150 Countries Will Sign Paris Climate Change Agreement on Earth Day

U.S. Secretary of State John Kerry delivers remarks during the signing ceremony on climate change held at the United Nations headquarters in New York City on April 22. In his speech, he called the agreement the “strongest, most ambitious climate pact ever negotiated.” Mike Segar/Reuters

As the world celebrates Earth Day on Friday, more than 150 world leaders gathered at the United Nations headquarters in New York City to sign a historic climate change deal.

They are meeting to sign the Paris Climate Change Agreement, which aims to reduce greenhouse gas emissions quickly and help all countries build a sustainable future for their citizens. At the summit in Paris, also known as the COP21, the leaders accepted the science of climate change and agreed to work together to do something about it. More than 170 countries have expressed interest in signing the Paris pact; a final list of the leaders who committed will be available after the event Friday. The signing period will remain open for a year.

Each participating country has agreed to work toward limiting the temperature rise overall to below 2 degrees Celsius, and must submit detailed plans for how it will meet the goals of the pact. The agreement will be effective 30 days after the date when at least 55 parties have reached the full requirements.

"Today is a day to mark and celebrate the hard work done by so many to win the battle in securing the Paris agreement. Knowing what we know, this is also a day to recommit ourselves to actually win this war," U.S. Secretary of State John Kerry said during his speech to the U.N. Friday morning.

He called the Paris meeting a "turning point in the fight against climate change," and referred to the agreement as the "strongest, most ambitious climate pact ever negotiated." The power of the pact, he said, is the message it sends to the marketplace that innovation, allocation of capital and governments' decisions will define the new energy future.

"Nature is changing at an increasingly rapid pace due to our own choices," Kerry said.

The birth of the modern environmental movement came in 1970 with the first Earth Day celebrations in almost every major city and town in the country. The first massive nationwide protest against the pollution of the environment occurred that year on April 22.

NASA and the National Oceanic and Atmospheric Administration declared 2015 the hottest year on record by an unusually large margin. The record was set by a full tenth of a degree Celsius, which broke the previous record set just a year earlier, in 2014. In reports, the U.N. has warned the global threat of climate change will increase if leaders don't rein in the release of greenhouse gases into the atmosphere.

"The urgency of this challenge is only becoming more pronounced, and that is why our gathering today is in fact historic. The U.S. looks forward to formally joining this agreement this year, and we call on all of our international partners to do so," Kerry said. He signed on behalf of the United States just after 11 a.m. Eastern time.

Following the Paris agreement four months ago, a Reuters/Ipsos poll indicated that Republicans were less enthusiastic about fighting climate change than Democrats, with 91 percent of the latter party approving of the U.S. taking action. But more than half, or 58 percent, of Republicans approved of the country's involvement in the international deal.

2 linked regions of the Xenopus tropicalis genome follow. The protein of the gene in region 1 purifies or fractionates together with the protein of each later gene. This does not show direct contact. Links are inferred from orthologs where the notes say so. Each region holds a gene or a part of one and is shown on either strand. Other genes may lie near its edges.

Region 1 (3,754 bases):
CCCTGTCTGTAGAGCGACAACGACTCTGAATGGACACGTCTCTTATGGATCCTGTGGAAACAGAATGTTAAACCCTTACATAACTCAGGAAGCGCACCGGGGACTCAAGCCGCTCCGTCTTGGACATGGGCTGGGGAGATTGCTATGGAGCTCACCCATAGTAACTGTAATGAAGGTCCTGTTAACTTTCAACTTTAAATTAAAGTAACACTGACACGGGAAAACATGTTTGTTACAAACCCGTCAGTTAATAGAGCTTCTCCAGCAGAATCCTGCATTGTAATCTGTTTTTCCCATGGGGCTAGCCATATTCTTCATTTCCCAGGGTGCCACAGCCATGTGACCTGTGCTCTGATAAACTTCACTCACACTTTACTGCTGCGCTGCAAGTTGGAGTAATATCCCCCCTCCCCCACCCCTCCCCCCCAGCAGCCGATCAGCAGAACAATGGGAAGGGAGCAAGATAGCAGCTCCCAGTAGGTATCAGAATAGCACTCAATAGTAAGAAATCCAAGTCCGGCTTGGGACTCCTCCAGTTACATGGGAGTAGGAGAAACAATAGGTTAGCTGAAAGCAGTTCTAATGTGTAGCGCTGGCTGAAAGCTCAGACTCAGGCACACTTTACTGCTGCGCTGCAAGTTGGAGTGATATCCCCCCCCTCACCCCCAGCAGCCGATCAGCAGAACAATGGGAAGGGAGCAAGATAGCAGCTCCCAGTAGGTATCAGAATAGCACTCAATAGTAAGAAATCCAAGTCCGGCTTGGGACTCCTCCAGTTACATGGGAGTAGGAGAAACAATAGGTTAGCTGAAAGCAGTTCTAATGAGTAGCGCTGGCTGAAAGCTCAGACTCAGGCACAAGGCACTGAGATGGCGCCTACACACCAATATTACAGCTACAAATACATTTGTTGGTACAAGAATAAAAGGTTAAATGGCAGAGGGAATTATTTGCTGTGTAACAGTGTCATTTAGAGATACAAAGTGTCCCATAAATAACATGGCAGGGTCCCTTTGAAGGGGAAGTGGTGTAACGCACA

The poll also found Republicans were split on whether they would support a presidential candidate who believes climate change is primarily man-made, with 30 percent saying they would vote for such a contender and 27 percent saying they wouldn't support that individual.

There is polarization about climate change among the five remaining candidates in the presidential race. Republican front-runner Donald Trump has said he isn't a "big believer in man-made climate change" and has called the hot-button issue a "hoax." His top opponent, Texas Senator Ted Cruz, has denied its existence, thus going against most scientists' beliefs.

On the Democratic side, both front-runner Hillary Clinton and Vermont Senator Bernie Sanders have made cutting greenhouse gas emissions part of their campaign platforms. Clinton specifically applauded Kerry and President Barack Obama for their help in delivering a new international agreement. As of 11:30 a.m. Friday, she was the only presidential hopeful to tweet about the pact and Earth Day.

Proud the U.S. is signing the Paris climate deal. What better way to celebrate Earth Day than taking action to help save our planet? -H

— Hillary Clinton (@HillaryClinton) April 22, 2016

Obama has made combating climate change, both at home and abroad, one of the key focuses of his presidency. But many of the contenders have criticized him for making it a national security issue, saying his view undermines the threat of terrorism.

Former Republican vice presidential nominee and Alaska Governor Sarah Palin took to Facebook Friday to warn against Obama "throwing America's opportunities to the back of the bus." The Paris agreement, she said, is "great news for China, India and everyone with low- to non-existent environmental standards eagerly producing the things we used to produce; it's sucky news for Americans trying to energize our homes, businesses and communities."

"We must be aware of big government cheerleaders' mission to stymie U.S. development and job opportunities by using bogus weather arguments that substitute real science for political b.s., all in the name of 'fundamentally transforming America,'" she said.